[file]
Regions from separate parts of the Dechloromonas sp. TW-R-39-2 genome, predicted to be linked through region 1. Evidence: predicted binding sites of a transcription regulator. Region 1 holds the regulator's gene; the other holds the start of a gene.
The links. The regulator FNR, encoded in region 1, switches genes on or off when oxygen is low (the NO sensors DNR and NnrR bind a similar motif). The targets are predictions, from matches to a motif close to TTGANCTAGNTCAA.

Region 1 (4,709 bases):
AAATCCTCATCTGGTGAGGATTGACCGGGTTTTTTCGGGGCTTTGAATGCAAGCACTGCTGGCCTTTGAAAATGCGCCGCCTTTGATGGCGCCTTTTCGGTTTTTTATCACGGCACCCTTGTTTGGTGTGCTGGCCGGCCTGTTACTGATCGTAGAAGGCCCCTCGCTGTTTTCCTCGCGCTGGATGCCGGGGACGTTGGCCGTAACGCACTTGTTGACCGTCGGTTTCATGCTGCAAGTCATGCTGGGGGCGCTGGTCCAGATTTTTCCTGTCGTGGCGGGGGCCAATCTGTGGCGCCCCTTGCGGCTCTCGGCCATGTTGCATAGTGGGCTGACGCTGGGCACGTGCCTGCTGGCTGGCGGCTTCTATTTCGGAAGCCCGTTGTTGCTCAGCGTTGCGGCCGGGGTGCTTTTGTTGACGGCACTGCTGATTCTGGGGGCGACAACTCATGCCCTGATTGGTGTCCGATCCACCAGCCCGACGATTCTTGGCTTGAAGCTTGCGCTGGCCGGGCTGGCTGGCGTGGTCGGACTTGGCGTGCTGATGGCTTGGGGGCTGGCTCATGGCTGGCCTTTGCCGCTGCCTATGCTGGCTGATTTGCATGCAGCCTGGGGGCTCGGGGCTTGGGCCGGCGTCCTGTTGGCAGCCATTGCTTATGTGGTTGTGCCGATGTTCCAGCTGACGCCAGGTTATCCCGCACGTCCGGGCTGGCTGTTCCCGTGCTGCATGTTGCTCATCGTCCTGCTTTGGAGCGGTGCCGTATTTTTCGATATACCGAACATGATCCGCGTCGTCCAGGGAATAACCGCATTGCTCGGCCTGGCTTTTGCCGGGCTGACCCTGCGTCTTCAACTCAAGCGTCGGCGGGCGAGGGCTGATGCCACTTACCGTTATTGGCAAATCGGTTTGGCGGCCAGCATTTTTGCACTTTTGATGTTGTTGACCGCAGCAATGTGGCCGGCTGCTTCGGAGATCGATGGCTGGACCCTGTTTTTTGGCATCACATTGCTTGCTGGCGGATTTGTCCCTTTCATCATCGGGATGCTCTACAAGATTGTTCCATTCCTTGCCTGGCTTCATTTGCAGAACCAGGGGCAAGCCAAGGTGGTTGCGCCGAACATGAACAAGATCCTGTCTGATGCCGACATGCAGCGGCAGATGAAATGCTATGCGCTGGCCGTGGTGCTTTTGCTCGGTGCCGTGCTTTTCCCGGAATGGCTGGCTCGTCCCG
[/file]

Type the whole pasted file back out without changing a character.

Regions from separate parts of the Dechloromonas sp. TW-R-39-2 genome, predicted to be linked through region 1. Evidence: predicted binding sites of a transcription regulator. Region 1 holds the regulator's gene; the other holds the start of a gene.
The links. The regulator FNR, encoded in region 1, switches genes on or off when oxygen is low (the NO sensors DNR and NnrR bind a similar motif). The targets are predictions, from matches to a motif close to TTGANCTAGNTCAA.

Region 1 (4,709 bases):
AAATCCTCATCTGGTGAGGATTGACCGGGTTTTTTCGGGGCTTTGAATGCAAGCACTGCTGGCCTTTGAAAATGCGCCGCCTTTGATGGCGCCTTTTCGGTTTTTTATCACGGCACCCTTGTTTGGTGTGCTGGCCGGCCTGTTACTGATCGTAGAAGGCCCCTCGCTGTTTTCCTCGCGCTGGATGCCGGGGACGTTGGCCGTAACGCACTTGTTGACCGTCGGTTTCATGCTGCAAGTCATGCTGGGGGCGCTGGTCCAGATTTTTCCTGTCGTGGCGGGGGCCAATCTGTGGCGCCCCTTGCGGCTCTCGGCCATGTTGCATAGTGGGCTGACGCTGGGCACGTGCCTGCTGGCTGGCGGCTTCTATTTCGGAAGCCCGTTGTTGCTCAGCGTTGCGGCCGGGGTGCTTTTGTTGACGGCACTGCTGATTCTGGGGGCGACAACTCATGCCCTGATTGGTGTCCGATCCACCAGCCCGACGATTCTTGGCTTGAAGCTTGCGCTGGCCGGGCTGGCTGGCGTGGTCGGACTTGGCGTGCTGATGGCTTGGGGGCTGGCTCATGGCTGGCCTTTGCCGCTGCCTATGCTGGCTGATTTGCATGCAGCCTGGGGGCTCGGGGCTTGGGCCGGCGTCCTGTTGGCAGCCATTGCTTATGTGGTTGTGCCGATGTTCCAGCTGACGCCAGGTTATCCCGCACGTCCGGGCTGGCTGTTCCCGTGCTGCATGTTGCTCATCGTCCTGCTTTGGAGCGGTGCCGTATTTTTCGATATACCGAACATGATCCGCGTCGTCCAGGGAATAACCGCATTGCTCGGCCTGGCTTTTGCCGGGCTGACCCTGCGTCTTCAACTCAAGCGTCGGCGGGCGAGGGCTGATGCCACTTACCGTTATTGGCAAATCGGTTTGGCGGCCAGCATTTTTGCACTTTTGATGTTGTTGACCGCAGCAATGTGGCCGGCTGCTTCGGAGATCGATGGCTGGACCCTGTTTTTTGGCATCACATTGCTTGCTGGCGGATTTGTCCCTTTCATCATCGGGATGCTCTACAAGATTGTTCCATTCCTTGCCTGGCTTCATTTGCAGAACCAGGGGCAAGCCAAGGTGGTTGCGCCGAACATGAACAAGATCCTGTCTGATGCCGACATGCAGCGGCAGATGAAATGCTATGCGCTGGCCGTGGTGCTTTTGCTCGGTGCCGTGCTTTTCCCGGAATGGCTGGCTCGTCCCG